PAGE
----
(which is why hammered bells don’t have them).
      – older and smaller bells tended to only have two, later and larger bells sport 4 of them.
      – they are used to help keep the sand core plug centered during the pour.
      The rattle or pea inside is usually metal now, but originally was a pebble.
      The top tang is actually the “sprue” the piece of metal formed from the hole that the metal is poured into the mold. Earlier bells had the tang removed and rivits or screws or wire used to attach the bell instead. Later ones were drilled out to make a circular hole. The end would be then pushed through a button hole on the strap and a cotter Pin run through it to stop it from slipping out again. Even later ones were actually added to the form with the hole part of the mold (avoids the drilling out step) and make a U shape rather than a round shaped hole.

      The metals:
      Base metal bells of one metal, typically Gold, Silver, Tin, or Copper
      Pot or White metal is an alloy – mixture of about 80% tin and 20% copper
      Bronze is an alloy – mixture of about 80% copper and 20 % tin (opposite of white metal!)
      Brass is an alloy – 80-90% copper, 9-15% Zink, and the rest tin and/or lead
      German Silver is an alloy of Brass with Nickel added to make the silver color.

    • #16151
      Garry
      Participant

      Thought I’d add some photos to this thread – a picture being worth a thousand words after all!!!

      Don’t forget: double click the photos to enlarge!

    • #16148
      Garry
      Participant

      Here’s a closer look at the shank areas.
      I should mention that there is one form that I am not showing here, simply because I don’t have an example of it yet.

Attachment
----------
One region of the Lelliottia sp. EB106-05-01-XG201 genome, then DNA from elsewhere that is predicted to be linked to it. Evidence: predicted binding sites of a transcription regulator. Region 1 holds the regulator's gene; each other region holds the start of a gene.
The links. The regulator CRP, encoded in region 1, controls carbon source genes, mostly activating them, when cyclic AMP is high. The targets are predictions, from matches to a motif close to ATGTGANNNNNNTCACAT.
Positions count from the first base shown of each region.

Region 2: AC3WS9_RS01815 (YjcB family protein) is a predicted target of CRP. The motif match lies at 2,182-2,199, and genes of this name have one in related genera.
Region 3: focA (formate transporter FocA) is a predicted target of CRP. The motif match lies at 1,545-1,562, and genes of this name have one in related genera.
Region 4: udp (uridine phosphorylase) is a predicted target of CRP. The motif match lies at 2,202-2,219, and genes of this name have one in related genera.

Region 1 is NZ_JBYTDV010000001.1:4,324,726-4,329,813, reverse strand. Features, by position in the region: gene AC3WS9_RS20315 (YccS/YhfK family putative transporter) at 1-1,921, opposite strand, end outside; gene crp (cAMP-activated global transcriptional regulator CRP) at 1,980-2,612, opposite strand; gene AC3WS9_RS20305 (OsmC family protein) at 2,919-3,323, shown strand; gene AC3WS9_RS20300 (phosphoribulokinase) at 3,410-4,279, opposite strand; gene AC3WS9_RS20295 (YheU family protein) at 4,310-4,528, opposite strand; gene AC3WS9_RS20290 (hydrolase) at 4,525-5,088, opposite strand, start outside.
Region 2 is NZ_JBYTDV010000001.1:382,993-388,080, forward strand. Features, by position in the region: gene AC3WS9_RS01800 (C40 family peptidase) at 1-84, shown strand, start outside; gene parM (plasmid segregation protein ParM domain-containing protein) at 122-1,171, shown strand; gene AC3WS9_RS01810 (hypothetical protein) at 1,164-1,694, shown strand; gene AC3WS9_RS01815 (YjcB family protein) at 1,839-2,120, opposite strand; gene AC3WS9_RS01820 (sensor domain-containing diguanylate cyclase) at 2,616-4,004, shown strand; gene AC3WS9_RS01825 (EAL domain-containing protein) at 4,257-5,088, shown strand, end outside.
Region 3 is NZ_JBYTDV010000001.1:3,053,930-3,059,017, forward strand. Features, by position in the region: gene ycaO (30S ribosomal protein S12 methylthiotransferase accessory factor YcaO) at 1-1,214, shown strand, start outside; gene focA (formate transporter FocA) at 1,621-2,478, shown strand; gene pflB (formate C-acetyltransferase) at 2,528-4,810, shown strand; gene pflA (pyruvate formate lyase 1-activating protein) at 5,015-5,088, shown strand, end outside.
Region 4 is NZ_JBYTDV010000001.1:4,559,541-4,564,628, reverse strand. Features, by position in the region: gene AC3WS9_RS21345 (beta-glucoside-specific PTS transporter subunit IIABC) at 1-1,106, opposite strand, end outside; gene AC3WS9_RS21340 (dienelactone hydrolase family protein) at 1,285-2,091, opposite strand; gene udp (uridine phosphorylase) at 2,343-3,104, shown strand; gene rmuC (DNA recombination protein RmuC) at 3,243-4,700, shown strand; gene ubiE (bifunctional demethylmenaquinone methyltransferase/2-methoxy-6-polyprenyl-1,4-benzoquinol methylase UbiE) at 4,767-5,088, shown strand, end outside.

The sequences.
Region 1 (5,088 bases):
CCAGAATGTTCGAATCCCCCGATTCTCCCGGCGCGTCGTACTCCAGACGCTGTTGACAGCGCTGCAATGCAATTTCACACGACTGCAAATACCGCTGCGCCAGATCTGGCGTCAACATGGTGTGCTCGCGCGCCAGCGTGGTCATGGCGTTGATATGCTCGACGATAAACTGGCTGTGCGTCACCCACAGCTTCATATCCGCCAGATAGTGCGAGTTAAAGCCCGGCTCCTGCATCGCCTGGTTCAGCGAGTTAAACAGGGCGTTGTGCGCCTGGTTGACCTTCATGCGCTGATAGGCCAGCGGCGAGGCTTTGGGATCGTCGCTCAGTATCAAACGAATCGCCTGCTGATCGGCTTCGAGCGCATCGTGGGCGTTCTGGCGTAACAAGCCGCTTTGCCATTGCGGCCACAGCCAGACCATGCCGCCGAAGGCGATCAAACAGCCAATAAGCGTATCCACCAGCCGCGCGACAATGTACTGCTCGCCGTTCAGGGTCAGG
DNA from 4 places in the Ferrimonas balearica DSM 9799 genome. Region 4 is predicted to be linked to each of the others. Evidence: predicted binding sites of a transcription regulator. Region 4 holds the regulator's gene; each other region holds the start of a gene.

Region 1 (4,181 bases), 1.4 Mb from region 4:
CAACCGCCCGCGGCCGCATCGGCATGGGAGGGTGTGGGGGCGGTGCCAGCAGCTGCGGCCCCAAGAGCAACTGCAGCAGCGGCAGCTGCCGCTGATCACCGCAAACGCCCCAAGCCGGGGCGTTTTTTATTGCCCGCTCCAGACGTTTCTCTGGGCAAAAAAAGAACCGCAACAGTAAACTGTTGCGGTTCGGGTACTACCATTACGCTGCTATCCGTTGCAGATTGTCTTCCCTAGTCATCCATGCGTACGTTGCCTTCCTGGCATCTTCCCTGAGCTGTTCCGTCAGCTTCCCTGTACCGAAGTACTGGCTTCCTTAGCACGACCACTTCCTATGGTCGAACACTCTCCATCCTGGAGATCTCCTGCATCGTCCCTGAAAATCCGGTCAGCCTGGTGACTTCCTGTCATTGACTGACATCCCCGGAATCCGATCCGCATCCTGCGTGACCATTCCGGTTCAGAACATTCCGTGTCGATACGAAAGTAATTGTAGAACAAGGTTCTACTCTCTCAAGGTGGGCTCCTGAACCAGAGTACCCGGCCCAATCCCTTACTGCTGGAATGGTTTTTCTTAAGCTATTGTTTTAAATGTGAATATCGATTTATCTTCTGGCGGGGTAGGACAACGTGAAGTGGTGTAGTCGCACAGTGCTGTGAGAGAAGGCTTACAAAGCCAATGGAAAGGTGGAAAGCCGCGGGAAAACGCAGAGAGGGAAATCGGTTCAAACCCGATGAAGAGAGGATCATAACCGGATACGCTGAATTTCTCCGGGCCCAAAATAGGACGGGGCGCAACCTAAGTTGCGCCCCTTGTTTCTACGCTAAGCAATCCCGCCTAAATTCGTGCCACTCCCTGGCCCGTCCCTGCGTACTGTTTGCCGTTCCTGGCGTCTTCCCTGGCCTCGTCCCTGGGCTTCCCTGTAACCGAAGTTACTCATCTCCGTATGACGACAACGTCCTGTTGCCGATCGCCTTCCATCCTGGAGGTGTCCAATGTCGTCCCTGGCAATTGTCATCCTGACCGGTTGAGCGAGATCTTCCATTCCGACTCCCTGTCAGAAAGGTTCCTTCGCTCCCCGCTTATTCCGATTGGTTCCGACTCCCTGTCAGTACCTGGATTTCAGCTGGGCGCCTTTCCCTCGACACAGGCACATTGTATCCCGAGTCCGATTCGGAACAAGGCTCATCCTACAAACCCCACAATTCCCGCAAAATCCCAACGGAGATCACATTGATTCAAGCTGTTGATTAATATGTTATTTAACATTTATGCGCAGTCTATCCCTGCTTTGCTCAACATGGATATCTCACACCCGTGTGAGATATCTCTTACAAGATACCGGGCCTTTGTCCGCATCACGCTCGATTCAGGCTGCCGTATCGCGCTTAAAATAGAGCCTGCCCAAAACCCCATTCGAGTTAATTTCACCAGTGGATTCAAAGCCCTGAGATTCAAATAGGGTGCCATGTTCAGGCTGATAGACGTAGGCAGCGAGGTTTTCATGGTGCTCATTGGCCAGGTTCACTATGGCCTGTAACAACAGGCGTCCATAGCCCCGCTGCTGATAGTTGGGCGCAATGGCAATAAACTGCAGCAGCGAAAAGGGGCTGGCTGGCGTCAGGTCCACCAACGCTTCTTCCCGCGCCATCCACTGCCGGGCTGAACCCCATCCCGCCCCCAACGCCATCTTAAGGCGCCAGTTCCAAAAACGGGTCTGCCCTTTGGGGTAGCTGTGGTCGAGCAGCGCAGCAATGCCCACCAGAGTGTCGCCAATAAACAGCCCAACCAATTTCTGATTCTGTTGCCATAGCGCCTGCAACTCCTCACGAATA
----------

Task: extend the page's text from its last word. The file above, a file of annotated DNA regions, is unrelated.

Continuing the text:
It looks like a thin rectangular tab on top, with an oval hole in the middle. The idea is that you insert this tab through a slit in the harness then push a cotter or locking pin through the bit of hole that makes it through the strap, to lock it in place.

      I’ll add a photo of that when (if) I manage to get one!

      (oops accidentally added them in reverse to the order I intended, oh well. 😳 I think it still works.)

    • #16150
      Garry
      Participant

      Here is an example of the Shank Bell style. (I said I’d post one when I got it!)

      The other interesting thing about this bell (marked HB for Hiram Barton) is that it is about 2″ in diameter but still only has two holes on the top (one on either side of the shank). To my understanding, that is unusual for a bell this size – they needed 4 holes to hold the core in place, but since it’s also a soldiered center line that feature probably isn’t needed as much as it would have been poured in two halves. I believe it to be early to mid 1800’s.

      There is another interesting design feature, that doesn’t show well in the photos, which I haven’t seen discussed much on these ‘daisy’ bells:
      the U shaped petals ‘connect’ to a circular ring, that frames the H and B (along with 2 small circles on either side of each letter). That part is normal, but what I haven’t seen mentioned us that the circular ring on this one is filled with a series of punched ‘dots’ running roughly in the center of the ring, all the way around.

      I don’t know if those Dot’s have any meaning yet, or if it’s just something that hasn’t been mentioned because it has no relevance.

      Garry